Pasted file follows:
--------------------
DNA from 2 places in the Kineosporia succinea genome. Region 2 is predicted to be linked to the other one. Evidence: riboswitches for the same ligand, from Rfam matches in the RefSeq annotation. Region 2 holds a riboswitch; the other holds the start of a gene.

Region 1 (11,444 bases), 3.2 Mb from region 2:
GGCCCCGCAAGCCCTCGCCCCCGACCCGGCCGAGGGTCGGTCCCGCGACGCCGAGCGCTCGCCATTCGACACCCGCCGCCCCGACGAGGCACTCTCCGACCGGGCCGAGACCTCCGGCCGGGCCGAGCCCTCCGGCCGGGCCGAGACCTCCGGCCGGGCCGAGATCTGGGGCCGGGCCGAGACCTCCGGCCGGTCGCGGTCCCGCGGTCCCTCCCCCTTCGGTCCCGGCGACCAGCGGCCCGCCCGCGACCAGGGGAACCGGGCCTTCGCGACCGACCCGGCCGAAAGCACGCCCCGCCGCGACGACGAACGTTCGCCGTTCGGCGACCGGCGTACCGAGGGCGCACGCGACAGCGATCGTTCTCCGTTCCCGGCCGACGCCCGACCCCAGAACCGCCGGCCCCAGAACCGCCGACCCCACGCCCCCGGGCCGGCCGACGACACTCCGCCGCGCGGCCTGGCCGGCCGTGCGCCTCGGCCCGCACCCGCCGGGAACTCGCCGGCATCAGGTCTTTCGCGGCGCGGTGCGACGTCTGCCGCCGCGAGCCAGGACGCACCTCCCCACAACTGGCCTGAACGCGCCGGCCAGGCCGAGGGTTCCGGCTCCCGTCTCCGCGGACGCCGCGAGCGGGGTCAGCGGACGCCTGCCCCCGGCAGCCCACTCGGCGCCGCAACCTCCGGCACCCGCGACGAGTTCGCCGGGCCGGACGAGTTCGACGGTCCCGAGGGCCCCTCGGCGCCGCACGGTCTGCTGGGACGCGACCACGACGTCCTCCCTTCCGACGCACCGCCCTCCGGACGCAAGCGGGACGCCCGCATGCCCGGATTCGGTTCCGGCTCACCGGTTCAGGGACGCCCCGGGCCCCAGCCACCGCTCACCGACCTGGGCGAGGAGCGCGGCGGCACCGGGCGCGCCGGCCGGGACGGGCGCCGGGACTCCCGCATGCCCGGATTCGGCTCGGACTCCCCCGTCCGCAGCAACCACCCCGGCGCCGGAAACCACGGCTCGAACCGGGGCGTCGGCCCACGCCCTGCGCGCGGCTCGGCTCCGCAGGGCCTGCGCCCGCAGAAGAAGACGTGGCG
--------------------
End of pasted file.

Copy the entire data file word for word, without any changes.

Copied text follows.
DNA from 2 places in the Kineosporia succinea genome. Region 2 is predicted to be linked to the other one. Evidence: riboswitches for the same ligand, from Rfam matches in the RefSeq annotation. Region 2 holds a riboswitch; the other holds the start of a gene.

Region 1 (11,444 bases), 3.2 Mb from region 2:
GGCCCCGCAAGCCCTCGCCCCCGACCCGGCCGAGGGTCGGTCCCGCGACGCCGAGCGCTCGCCATTCGACACCCGCCGCCCCGACGAGGCACTCTCCGACCGGGCCGAGACCTCCGGCCGGGCCGAGCCCTCCGGCCGGGCCGAGACCTCCGGCCGGGCCGAGATCTGGGGCCGGGCCGAGACCTCCGGCCGGTCGCGGTCCCGCGGTCCCTCCCCCTTCGGTCCCGGCGACCAGCGGCCCGCCCGCGACCAGGGGAACCGGGCCTTCGCGACCGACCCGGCCGAAAGCACGCCCCGCCGCGACGACGAACGTTCGCCGTTCGGCGACCGGCGTACCGAGGGCGCACGCGACAGCGATCGTTCTCCGTTCCCGGCCGACGCCCGACCCCAGAACCGCCGGCCCCAGAACCGCCGACCCCACGCCCCCGGGCCGGCCGACGACACTCCGCCGCGCGGCCTGGCCGGCCGTGCGCCTCGGCCCGCACCCGCCGGGAACTCGCCGGCATCAGGTCTTTCGCGGCGCGGTGCGACGTCTGCCGCCGCGAGCCAGGACGCACCTCCCCACAACTGGCCTGAACGCGCCGGCCAGGCCGAGGGTTCCGGCTCCCGTCTCCGCGGACGCCGCGAGCGGGGTCAGCGGACGCCTGCCCCCGGCAGCCCACTCGGCGCCGCAACCTCCGGCACCCGCGACGAGTTCGCCGGGCCGGACGAGTTCGACGGTCCCGAGGGCCCCTCGGCGCCGCACGGTCTGCTGGGACGCGACCACGACGTCCTCCCTTCCGACGCACCGCCCTCCGGACGCAAGCGGGACGCCCGCATGCCCGGATTCGGTTCCGGCTCACCGGTTCAGGGACGCCCCGGGCCCCAGCCACCGCTCACCGACCTGGGCGAGGAGCGCGGCGGCACCGGGCGCGCCGGCCGGGACGGGCGCCGGGACTCCCGCATGCCCGGATTCGGCTCGGACTCCCCCGTCCGCAGCAACCACCCCGGCGCCGGAAACCACGGCTCGAACCGGGGCGTCGGCCCACGCCCTGCGCGCGGCTCGGCTCCGCAGGGCCTGCGCCCGCAGAAGAAGACGTGGCG